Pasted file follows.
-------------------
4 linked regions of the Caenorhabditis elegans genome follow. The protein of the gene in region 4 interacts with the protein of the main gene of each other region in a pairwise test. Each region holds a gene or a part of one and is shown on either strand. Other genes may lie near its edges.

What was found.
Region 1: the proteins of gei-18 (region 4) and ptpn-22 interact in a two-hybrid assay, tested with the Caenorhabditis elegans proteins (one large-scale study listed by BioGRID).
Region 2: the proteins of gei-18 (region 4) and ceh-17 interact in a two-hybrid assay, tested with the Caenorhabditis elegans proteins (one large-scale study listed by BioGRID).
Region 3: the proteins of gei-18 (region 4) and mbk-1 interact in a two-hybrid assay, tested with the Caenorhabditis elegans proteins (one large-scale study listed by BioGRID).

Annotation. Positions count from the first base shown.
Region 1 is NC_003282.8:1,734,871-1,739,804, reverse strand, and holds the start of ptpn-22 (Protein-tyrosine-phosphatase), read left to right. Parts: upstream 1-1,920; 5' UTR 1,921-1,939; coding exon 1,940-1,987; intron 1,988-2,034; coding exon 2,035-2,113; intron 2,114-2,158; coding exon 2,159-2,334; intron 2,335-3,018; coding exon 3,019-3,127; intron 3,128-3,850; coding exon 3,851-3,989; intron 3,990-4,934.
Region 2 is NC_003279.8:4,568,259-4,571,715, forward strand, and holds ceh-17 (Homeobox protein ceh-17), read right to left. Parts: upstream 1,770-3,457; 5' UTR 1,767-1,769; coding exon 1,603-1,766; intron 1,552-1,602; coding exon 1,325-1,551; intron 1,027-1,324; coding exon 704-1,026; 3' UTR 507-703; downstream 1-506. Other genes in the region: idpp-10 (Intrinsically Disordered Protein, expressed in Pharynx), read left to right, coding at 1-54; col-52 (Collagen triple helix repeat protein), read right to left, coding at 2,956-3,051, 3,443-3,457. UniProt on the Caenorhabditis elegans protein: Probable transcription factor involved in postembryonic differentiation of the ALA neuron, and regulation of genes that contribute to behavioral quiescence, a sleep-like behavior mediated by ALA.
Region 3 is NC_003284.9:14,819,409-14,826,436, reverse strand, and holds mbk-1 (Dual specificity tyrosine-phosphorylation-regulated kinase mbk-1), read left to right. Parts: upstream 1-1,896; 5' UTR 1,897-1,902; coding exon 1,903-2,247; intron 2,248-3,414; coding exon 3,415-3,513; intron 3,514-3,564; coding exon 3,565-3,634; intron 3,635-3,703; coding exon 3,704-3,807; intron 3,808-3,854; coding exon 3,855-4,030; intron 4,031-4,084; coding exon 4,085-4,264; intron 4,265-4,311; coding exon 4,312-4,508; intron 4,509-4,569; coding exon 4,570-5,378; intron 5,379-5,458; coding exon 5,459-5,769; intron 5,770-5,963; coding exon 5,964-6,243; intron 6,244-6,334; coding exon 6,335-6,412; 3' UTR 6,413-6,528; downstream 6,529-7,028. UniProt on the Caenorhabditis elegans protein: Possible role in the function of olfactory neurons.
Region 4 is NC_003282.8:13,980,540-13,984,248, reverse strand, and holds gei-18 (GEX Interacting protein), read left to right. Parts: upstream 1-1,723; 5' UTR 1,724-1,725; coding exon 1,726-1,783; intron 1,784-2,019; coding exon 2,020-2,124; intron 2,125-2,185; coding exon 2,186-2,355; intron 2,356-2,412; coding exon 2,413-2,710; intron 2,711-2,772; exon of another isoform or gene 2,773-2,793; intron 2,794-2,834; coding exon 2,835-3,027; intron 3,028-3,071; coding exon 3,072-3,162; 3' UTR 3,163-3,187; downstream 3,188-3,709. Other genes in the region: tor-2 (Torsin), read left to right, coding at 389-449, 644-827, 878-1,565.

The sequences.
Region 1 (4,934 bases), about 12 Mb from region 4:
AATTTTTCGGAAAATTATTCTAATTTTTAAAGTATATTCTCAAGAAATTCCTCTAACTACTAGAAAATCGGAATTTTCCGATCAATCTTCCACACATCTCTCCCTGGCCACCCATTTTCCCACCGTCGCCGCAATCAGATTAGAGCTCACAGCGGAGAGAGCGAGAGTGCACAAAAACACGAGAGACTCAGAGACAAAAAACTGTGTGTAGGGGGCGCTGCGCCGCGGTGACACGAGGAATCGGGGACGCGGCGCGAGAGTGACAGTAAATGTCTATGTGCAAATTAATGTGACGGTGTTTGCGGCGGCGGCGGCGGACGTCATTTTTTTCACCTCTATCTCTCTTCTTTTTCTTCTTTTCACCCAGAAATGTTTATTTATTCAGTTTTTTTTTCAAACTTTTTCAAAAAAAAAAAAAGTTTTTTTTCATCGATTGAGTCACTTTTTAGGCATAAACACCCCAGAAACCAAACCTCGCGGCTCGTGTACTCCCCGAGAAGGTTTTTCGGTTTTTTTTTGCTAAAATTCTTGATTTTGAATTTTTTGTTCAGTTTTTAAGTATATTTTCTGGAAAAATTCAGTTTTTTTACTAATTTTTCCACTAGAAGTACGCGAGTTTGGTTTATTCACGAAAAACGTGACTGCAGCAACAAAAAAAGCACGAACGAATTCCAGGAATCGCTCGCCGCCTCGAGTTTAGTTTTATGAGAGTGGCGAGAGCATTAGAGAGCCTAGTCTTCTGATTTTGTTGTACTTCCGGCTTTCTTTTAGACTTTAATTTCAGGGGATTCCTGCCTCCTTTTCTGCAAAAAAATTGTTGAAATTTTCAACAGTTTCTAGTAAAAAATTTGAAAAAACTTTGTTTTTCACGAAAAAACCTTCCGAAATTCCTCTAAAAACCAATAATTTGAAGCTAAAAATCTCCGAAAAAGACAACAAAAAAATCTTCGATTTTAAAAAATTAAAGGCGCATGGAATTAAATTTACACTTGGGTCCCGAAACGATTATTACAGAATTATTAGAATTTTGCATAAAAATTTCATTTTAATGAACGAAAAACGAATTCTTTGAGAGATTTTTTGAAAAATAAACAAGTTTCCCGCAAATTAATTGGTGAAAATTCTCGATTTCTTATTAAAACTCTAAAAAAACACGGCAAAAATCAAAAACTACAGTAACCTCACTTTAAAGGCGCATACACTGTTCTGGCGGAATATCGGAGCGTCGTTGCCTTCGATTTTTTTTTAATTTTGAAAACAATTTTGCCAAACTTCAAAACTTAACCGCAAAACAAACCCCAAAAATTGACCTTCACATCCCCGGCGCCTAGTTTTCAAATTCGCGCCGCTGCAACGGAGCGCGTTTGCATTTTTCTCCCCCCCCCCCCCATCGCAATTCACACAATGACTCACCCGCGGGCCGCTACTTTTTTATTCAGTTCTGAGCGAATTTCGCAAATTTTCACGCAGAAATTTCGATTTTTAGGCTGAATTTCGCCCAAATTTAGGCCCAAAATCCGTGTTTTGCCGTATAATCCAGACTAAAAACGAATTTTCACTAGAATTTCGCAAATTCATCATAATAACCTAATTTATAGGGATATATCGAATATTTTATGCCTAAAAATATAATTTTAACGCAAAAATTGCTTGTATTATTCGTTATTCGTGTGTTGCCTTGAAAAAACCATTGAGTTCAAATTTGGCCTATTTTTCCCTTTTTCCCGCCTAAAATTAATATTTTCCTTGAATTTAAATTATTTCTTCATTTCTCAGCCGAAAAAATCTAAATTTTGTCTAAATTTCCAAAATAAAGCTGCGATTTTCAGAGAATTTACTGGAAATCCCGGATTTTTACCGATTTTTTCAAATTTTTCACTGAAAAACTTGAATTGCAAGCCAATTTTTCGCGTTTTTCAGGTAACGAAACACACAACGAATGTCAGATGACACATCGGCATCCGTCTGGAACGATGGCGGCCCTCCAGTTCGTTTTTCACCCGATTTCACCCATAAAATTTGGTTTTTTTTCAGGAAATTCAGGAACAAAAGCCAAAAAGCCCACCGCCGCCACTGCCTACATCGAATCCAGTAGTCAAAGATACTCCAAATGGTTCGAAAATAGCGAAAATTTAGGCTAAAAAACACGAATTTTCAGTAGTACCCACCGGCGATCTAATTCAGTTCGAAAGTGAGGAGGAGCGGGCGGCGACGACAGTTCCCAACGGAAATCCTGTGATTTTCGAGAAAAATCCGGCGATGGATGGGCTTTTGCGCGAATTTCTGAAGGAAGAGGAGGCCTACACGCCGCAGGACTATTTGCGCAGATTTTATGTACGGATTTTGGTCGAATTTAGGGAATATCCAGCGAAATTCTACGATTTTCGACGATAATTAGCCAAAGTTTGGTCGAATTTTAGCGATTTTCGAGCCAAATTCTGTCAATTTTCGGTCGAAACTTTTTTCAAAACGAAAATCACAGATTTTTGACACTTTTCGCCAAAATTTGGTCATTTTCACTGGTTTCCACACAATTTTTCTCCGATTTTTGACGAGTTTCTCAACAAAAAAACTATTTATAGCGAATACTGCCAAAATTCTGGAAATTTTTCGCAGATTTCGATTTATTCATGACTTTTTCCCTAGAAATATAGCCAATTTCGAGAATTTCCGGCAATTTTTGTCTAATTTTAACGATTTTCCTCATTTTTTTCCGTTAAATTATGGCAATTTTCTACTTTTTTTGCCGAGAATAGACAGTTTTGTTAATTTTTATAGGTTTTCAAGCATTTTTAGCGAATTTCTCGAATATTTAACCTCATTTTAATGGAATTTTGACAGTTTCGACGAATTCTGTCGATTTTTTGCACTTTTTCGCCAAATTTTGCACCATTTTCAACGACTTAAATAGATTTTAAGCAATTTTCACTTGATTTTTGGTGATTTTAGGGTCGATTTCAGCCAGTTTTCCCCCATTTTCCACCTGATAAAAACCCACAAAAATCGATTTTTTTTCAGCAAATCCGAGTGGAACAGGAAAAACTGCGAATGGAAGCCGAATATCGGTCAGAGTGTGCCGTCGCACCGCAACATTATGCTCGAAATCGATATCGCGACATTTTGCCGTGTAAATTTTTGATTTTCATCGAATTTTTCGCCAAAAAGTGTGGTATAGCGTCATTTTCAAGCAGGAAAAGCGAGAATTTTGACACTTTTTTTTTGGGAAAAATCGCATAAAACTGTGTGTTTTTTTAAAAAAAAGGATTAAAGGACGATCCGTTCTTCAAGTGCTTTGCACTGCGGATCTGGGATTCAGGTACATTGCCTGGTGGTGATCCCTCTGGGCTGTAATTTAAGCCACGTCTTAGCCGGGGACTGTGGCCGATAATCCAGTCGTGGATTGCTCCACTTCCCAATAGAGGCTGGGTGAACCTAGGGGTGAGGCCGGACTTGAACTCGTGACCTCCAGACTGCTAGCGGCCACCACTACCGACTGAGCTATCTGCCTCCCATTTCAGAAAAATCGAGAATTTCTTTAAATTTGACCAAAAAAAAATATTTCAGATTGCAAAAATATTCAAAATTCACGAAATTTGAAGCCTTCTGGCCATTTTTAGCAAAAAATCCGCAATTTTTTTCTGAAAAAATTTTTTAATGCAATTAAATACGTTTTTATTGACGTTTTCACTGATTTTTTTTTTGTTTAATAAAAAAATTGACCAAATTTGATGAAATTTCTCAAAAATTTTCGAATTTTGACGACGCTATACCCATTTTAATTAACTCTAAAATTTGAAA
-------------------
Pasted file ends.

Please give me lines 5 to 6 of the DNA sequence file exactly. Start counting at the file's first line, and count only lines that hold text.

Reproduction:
Region 3: the proteins of gei-18 (region 4) and mbk-1 interact in a two-hybrid assay, tested with the Caenorhabditis elegans proteins (one large-scale study listed by BioGRID).

Annotation. Positions count from the first base shown.